Julius Klinger

Julius Klinger (22 May 1876 – 1942) was an Austrian painter, draftsman, illustrator, commercial graphic artist, typographer and writer. Klinger studied at the Technologisches Gewerbemuseum in Vienna.[1]

Early works in Vienna and Munich

Meggendorfer Blätter, 1930

Klinger was born in Dornbach near Vienna. In 1895, he found his first employment with the Vienna fashion magazine Wiener Mode. Here he made acquaintance with Koloman Moser, who later would be his teacher; Moser recommended him to the Meggendorfer-Blätter.[2]

1896 saw him moving to Munich where he worked as an illustrator for the Meggendorfer-Blätter[3] and others. From 1897 to 1902 he was a collaborator to the eponymous Jugendstil magazine Die Jugend.


Julius Klinger: 1908, Möhring candelabra factory

In 1897 he relocated to Berlin, where he worked extensively as a commercial graphic artist until 1915. Together with the printing house Hollerbaum und Schmidt, he developed a new fashion of functional poster design that soon gained him international reputation.[2] In 1912 he designed the poster for the Rund um Berlin air show in Johannisthal. In Berlin he also contributed to Das kleine Witzblatt, Lustige Blätter and Das Narrenschiff humorous magazines.

Advertising campaign for the "Tabu" company

Julius Klinger: firewall, ca.1920

Beginning in 1918, Klinger designed a comprehensive and noted campaign promoting the "Tabu" company's cigarette rolling paper, that was advertised all over Vienna in 1918/19. Klinger devised a promotional strategy, spanning from small-sized newspaper advertisements to billboards and painted firewalls – construction site fences and winterized fountain paneling were used as advertising space, too.[4]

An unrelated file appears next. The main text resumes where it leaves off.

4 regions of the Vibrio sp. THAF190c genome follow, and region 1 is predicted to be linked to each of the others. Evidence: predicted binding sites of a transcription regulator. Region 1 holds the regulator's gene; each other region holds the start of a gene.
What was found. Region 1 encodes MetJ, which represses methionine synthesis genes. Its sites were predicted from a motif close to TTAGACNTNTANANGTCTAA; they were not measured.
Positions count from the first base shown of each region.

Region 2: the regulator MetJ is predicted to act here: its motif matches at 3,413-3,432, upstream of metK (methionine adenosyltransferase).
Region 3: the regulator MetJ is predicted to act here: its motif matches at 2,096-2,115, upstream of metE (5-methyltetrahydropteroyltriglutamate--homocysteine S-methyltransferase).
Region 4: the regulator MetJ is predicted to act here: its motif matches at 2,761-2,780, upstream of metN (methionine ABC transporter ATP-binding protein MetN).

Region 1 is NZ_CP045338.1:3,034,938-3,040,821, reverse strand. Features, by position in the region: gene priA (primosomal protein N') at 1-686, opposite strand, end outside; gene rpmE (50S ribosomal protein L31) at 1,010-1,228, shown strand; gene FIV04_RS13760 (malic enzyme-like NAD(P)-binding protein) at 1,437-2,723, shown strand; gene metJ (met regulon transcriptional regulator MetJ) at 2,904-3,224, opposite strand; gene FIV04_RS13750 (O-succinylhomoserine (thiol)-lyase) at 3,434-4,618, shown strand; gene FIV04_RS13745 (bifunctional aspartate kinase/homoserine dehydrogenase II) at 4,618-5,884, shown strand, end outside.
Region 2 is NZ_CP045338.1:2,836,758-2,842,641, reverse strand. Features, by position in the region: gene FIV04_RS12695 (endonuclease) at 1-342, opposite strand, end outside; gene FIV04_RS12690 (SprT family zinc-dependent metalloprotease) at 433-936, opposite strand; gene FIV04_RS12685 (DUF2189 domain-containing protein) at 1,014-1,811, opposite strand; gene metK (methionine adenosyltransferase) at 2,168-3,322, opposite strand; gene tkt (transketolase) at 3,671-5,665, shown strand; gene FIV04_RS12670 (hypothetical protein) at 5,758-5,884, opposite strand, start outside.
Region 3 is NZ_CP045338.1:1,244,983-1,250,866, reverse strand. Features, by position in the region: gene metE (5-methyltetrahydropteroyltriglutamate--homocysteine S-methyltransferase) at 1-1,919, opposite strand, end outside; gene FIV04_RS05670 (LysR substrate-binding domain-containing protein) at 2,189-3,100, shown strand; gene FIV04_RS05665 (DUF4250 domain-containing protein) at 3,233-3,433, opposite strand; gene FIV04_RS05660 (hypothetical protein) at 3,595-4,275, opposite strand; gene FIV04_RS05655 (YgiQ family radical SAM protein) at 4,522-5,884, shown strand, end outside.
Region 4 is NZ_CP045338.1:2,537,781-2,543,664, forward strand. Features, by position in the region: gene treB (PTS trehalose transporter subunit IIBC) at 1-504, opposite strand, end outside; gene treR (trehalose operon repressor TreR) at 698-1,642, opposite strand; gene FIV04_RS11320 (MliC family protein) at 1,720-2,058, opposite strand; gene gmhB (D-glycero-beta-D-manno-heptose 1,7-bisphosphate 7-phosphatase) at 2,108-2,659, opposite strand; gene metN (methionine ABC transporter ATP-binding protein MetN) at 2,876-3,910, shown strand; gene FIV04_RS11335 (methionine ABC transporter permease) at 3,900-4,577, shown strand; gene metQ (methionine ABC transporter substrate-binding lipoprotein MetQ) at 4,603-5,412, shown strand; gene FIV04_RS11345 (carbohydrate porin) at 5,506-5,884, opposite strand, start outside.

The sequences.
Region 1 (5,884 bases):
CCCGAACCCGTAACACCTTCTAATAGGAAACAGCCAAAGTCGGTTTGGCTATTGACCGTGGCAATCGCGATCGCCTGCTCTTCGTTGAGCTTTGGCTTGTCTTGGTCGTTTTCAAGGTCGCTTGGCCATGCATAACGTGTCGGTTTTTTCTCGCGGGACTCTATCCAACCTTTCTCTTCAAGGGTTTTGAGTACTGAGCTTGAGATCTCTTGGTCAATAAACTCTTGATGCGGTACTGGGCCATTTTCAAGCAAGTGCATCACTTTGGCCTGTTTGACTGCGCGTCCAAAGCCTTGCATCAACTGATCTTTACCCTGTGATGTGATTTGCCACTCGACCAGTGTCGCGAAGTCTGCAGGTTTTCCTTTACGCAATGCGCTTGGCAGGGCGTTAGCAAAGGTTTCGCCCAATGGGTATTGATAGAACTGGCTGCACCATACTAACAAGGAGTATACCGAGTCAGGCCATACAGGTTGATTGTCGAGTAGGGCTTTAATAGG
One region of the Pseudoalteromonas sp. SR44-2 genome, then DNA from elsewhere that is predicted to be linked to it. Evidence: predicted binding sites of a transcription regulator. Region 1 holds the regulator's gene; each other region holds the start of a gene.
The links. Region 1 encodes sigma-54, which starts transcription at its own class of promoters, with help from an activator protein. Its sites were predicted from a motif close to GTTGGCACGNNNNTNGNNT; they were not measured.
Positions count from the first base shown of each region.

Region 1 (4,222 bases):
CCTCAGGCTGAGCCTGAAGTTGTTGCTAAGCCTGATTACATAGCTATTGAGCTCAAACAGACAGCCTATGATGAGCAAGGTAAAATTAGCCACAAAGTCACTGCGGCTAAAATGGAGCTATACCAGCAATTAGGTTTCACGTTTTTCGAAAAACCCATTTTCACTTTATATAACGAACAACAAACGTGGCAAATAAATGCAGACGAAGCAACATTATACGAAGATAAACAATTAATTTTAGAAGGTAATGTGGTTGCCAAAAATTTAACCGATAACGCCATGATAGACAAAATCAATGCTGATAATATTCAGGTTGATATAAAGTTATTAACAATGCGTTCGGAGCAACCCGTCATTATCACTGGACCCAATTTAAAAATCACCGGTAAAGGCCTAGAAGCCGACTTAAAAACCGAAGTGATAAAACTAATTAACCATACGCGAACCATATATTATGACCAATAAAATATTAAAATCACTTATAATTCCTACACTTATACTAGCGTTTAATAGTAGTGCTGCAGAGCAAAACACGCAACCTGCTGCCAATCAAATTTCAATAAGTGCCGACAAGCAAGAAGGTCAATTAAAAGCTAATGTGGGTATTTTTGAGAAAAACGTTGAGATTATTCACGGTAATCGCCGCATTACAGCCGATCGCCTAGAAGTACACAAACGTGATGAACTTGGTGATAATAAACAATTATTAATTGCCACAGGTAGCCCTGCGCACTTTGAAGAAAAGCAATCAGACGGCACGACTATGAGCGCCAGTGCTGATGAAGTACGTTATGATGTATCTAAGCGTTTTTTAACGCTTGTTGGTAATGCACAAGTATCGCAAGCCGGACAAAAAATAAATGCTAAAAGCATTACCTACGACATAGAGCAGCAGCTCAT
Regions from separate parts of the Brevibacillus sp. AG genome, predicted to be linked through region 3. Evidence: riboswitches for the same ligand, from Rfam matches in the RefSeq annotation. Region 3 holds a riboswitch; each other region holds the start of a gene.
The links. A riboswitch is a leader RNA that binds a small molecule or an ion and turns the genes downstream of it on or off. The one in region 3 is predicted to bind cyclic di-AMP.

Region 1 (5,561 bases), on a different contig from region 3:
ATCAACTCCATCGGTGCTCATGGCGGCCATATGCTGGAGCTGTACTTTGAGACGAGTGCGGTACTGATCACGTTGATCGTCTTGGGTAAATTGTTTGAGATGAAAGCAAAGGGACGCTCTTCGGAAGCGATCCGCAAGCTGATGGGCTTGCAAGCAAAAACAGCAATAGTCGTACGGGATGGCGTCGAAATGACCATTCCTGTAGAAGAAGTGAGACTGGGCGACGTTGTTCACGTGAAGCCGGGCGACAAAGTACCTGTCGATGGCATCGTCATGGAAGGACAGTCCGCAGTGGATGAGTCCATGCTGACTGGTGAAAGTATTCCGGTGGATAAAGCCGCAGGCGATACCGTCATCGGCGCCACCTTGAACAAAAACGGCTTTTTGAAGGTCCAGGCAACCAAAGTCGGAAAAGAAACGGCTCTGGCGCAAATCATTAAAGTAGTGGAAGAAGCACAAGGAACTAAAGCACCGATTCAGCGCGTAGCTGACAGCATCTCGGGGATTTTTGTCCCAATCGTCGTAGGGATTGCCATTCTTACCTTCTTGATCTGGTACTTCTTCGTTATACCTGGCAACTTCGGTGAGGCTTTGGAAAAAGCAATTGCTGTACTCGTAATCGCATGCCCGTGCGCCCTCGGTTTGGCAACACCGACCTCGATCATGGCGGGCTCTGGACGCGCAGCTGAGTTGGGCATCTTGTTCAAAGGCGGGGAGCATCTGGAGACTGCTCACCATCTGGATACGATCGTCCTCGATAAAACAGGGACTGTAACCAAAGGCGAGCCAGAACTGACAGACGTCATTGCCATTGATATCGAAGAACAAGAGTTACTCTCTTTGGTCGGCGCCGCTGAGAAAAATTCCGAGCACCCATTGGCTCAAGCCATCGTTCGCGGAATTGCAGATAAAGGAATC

Nazi persecution

Julius Klinger, late 1937, Vienna

Being of Jewish descent, he suffered from national socialist harassment. According to Viennese police records, he was registered as moved to Minsk on 2 June 1942, i.e. deported. Presumably, he was killed the same year.[2]

Probably towards the end of 1937 he designed his last poster for the Ankerbrot-Werke factory. The Jewish-owned company was transferred to "Aryan" proprietors in 1938; after 1945 legitimate ownership was restored.


  • Anita Kühnel: Julius Klinger – Bilderheft der Staatlichen Museen zu Berlin (Catalogue of the Berlin State Museums), Gebr. Mann, Berlin, 1999

Some of his work

External links